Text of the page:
Certain plant chemicals prevent oxidative damage to important molecules in the body. Eating the following antioxidant rich foods daily will help keep you healthy and energized. Remember to buy local, try your community's farmer's market, and organic, to get the freshest, pesticide-free produce you can find.

Kale, and dark green vegetables such as swiss chard, spinach, dandelion greens, and beet greens, contain carotenoids and lutein which can slow cataracts and macular degeneration.

Tea, grapes and berries, including strawberries, blackberries, raspberries and blueberriescontain phenolics and anthocyanidins that slow the development if heart disease.

Carrots, squash, such as acorn and butternut, as well as pumpkins are high in carotenoids which reduce DNA damage and slow the development of cancer. So do the phenolics in tea, thechlorophyll in green vegetables, and the glucosinolates and thiocyanates found in broccoli,daikon, cabbage, cauliflower, bok choi and other members of the cabbage family.

The salicylates found in raisins, dates, chillies and tomatoes moderate the body's inflammatory response and slow the development of heart disease and cancer.

The phenolics and flavonoids found in many fruits and vegetables can inhibit the growth of cancer cells and tumors well as reduce the body's own production of DNA-damaging chemicals. The cabbage family especially red cabbage and red beets are extremely high in flavenoids, the purple color of both being the result of such a high content. Soybeans, grapes, berries, flax, andrye, are high in phenolics. The carbohydrates in mushrooms and the terpenes in citrus fruitscan have the same effect against cancer cells and tumors.

Onions and parsley have been shown to slow the body's removal of calcium from it's bones. Theinulin found in the onion family and in sunchokes encourages the growth of beneficial bacteria in the intestine.

Cranberries and grapes contain phenolics and proanthocyanidins that prevent the adhesion of infectious bacteria to the walls of the urinary tract.

The sulfur compounds found in garlic have been found to neutralize carcinogens.
Beans such as lentils, chick peas, black beans, kidney beans, fava beans and white beans containprotease inhibitors, compounds which make it difficult for cancer cells to invade adjacent tissue.

Consumers of whole grain products such as breads, cereals and pasta have been shown to have a 33% lower rate of cancer.

To help you to eat these healthful fruits and vegetables here are a couple of simple seasonal recipes containing ingredients high in beneficial plant chemicals.

Squash Soup with Kale and White Beans

4 tbsp extra virgin olive oil
I white onion, diced finely
3 celery ribs, diced finely
1 large carrot, diced finely
3 cups diced butternut squash (from 1 medium 2-3 lb. squash)
4 cloves garlic, chopped
1 red finger chili, sliced finely (for less heat, remove seeds)
1 cup dry white beans soaked overnight (or preboiled for 15 minutes), drained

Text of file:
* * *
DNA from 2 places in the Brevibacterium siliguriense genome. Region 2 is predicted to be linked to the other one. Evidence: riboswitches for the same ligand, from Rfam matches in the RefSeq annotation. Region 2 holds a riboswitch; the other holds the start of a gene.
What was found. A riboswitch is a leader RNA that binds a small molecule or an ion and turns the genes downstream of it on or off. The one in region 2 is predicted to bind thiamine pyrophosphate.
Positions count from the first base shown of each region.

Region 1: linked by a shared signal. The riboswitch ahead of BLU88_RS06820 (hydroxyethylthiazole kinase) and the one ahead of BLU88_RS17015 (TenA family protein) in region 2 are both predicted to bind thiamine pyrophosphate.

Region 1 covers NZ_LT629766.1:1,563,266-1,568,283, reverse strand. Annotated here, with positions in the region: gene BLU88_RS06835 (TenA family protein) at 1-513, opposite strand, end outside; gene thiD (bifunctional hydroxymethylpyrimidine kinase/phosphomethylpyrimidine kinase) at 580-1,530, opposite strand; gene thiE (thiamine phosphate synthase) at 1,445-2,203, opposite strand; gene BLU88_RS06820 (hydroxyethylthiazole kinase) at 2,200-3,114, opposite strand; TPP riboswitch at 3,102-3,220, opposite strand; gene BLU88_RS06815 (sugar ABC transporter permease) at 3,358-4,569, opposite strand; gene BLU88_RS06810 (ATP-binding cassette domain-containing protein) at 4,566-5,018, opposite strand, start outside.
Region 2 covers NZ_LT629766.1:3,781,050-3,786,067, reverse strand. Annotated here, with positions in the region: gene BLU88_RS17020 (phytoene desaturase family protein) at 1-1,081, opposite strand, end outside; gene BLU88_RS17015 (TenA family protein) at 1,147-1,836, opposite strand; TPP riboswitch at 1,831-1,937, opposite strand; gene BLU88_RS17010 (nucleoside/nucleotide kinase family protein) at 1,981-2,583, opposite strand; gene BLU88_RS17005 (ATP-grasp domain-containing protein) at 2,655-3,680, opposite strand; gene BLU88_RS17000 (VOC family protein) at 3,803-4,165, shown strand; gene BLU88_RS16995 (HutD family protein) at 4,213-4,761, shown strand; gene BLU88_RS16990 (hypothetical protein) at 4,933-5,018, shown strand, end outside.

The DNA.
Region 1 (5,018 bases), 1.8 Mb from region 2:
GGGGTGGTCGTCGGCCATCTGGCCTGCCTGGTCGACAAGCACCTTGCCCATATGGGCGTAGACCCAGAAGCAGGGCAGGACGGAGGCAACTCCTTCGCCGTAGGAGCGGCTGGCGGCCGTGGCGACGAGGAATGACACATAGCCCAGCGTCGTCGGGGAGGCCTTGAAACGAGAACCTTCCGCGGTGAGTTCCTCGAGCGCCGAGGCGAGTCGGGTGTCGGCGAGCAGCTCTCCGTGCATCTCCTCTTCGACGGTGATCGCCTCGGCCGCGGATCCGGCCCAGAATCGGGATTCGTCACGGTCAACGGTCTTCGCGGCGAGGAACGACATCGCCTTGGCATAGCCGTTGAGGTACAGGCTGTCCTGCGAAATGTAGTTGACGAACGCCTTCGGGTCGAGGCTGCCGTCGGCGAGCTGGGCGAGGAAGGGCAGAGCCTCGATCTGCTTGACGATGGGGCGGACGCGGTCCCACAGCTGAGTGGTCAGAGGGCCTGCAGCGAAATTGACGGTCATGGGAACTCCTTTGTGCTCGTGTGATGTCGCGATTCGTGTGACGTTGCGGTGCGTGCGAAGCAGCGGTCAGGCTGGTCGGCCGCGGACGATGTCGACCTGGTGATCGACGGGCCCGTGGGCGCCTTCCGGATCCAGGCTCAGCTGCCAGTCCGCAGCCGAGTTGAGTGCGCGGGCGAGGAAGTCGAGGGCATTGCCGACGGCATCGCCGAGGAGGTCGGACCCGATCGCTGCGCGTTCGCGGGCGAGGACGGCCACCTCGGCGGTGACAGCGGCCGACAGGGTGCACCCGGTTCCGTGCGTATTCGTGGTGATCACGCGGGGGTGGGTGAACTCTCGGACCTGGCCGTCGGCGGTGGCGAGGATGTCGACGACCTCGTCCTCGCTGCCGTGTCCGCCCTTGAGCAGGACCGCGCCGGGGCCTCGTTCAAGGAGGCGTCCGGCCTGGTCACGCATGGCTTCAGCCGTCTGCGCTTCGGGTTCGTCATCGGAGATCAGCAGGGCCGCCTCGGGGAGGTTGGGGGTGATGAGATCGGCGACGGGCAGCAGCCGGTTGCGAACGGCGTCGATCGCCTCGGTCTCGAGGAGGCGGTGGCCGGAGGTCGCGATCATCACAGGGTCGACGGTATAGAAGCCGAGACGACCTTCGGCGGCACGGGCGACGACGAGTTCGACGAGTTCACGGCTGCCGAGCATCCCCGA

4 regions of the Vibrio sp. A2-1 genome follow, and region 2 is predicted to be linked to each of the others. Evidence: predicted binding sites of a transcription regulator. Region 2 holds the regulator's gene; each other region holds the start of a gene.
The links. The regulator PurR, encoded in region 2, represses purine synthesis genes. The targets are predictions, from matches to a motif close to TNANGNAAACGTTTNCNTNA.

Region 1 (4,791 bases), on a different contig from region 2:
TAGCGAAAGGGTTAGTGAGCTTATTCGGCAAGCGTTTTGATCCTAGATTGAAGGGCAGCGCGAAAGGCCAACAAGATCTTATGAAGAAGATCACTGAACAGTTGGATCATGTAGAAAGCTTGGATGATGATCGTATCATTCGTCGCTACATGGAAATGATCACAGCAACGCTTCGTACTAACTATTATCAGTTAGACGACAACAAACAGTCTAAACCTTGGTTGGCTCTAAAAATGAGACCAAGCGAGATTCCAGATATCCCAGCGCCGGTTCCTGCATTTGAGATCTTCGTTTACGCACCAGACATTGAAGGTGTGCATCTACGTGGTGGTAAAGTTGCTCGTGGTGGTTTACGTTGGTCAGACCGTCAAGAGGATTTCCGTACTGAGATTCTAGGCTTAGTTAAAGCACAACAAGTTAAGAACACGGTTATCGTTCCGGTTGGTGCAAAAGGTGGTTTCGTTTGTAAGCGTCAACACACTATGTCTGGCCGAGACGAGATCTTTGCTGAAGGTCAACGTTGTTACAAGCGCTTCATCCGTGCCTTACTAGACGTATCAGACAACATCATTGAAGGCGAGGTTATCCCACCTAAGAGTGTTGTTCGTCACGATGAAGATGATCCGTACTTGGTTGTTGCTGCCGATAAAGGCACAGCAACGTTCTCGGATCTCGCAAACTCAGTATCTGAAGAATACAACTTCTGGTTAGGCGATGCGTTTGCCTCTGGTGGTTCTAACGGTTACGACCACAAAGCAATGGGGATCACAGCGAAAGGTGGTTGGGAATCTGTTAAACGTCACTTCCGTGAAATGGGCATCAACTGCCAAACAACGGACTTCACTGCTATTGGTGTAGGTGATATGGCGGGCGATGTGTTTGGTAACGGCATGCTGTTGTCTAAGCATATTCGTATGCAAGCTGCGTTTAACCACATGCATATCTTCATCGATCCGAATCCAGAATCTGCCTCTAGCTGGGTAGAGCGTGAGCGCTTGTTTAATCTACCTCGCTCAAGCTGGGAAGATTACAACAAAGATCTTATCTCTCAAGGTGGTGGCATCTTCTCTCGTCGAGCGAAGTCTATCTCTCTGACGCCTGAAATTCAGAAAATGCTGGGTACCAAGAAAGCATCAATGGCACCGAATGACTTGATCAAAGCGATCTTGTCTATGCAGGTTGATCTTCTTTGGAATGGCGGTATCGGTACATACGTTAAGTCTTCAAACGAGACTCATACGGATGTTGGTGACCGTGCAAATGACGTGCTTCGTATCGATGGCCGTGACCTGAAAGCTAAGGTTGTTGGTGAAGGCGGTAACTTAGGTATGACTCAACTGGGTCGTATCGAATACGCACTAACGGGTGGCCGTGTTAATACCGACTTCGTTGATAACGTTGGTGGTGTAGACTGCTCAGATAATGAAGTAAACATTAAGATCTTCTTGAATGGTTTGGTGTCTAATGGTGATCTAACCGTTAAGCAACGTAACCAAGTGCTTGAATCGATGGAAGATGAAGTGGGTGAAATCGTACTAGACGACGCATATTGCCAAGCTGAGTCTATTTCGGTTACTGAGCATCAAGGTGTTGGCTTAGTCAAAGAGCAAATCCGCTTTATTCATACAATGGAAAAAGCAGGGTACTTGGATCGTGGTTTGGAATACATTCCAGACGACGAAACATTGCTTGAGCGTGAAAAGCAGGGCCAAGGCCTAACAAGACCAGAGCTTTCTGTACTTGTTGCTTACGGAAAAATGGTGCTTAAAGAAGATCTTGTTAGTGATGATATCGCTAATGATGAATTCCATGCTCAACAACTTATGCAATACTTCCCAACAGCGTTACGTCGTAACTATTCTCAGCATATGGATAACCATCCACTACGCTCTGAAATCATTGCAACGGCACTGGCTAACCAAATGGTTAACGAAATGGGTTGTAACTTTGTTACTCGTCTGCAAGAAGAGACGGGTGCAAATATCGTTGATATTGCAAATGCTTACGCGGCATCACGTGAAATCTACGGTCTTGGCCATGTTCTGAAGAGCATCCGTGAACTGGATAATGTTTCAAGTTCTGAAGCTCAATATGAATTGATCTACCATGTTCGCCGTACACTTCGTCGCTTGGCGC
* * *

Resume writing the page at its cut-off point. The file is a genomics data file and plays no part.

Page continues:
1 14 oz. can organic diced tomatoes
4 cups kale (about 1 bunch) ribs removed and finely chopped
7 cups water or vegetable stock
1 bay leaf
Salt and pepper
Chopped fresh parsley, basil or oregano (why not all 3)
Fresh Parmesan shaves for garnish (optional)

Bring olive oil to almost smoking point in a large pot, add in onion, carrot and celery and saute over medium heat until lightly browned. Add squash and turn up heat slightly to brown well.

Add garlic and fresh chili and continue to cook for 1 minute. Add beans, then tomatoes and cook until most of the moisture from the tomatoes has cooked off. Add water or vegetable stock and bring to a boil. Skim off any impurities that may rise to the surface of the soup and turn down to a low simmer. Add bay leaf.

Simmer soup for around 35-45 minutes until beans are tender. Add kale and cook for 2-3 minutes longer. Taste and season well with salt and pepper. Add fresh herbs just before serving.

To serve top each bowl with Parmesan shavings and a drizzle of your favorite extra virgin olive oil with a slice of rustic whole wheat bread you will have a lovely fall meal!
serves 6

Healthy Apple Cinnamon Raisin Muffins

1.5 cups pastry flour
1.5 cups whole wheat flour
1/2 cup bran
1/4 cup flax seeds
3 tbsp baking powder
1tbsp cinnamon
1/4 tsp nutmeg
1/4 tsp sea salt
2.5 cups organic unsweetened apple sauce
1 cup buttermilk
2 eggs
3 tbsp extra virgin olive oil
1/2 cup natural, unpasteurised honey
1 tsp vanilla extract
1 cup raisins
2 cups diced fresh apples ( about 3 large apples)

Preheat oven to 375 degrees. In medium sized bowl whisk together flours, bran, flax seeds, baking powder spices and salt. Whisk until well combined, set aside.
In a large bowl whisk together apple sauce, buttermilk, eggs, honey and vanilla until well blended.
Add dry ingredients to we and fold together gently until almost all the flour is incorporated into the wet ingredients, add the apples and raisins. Stir once or twice more to incorporate fruit.

Line a muffin tray with 12 muffin tins. Fill each cup to the top. Bake at 375 for 35-45 minutes until a toothpick inserted into the centre comes out clean.

Enjoy these healthy muffins as a quick breakfast or a wholesome snack.
makes 12 muffins.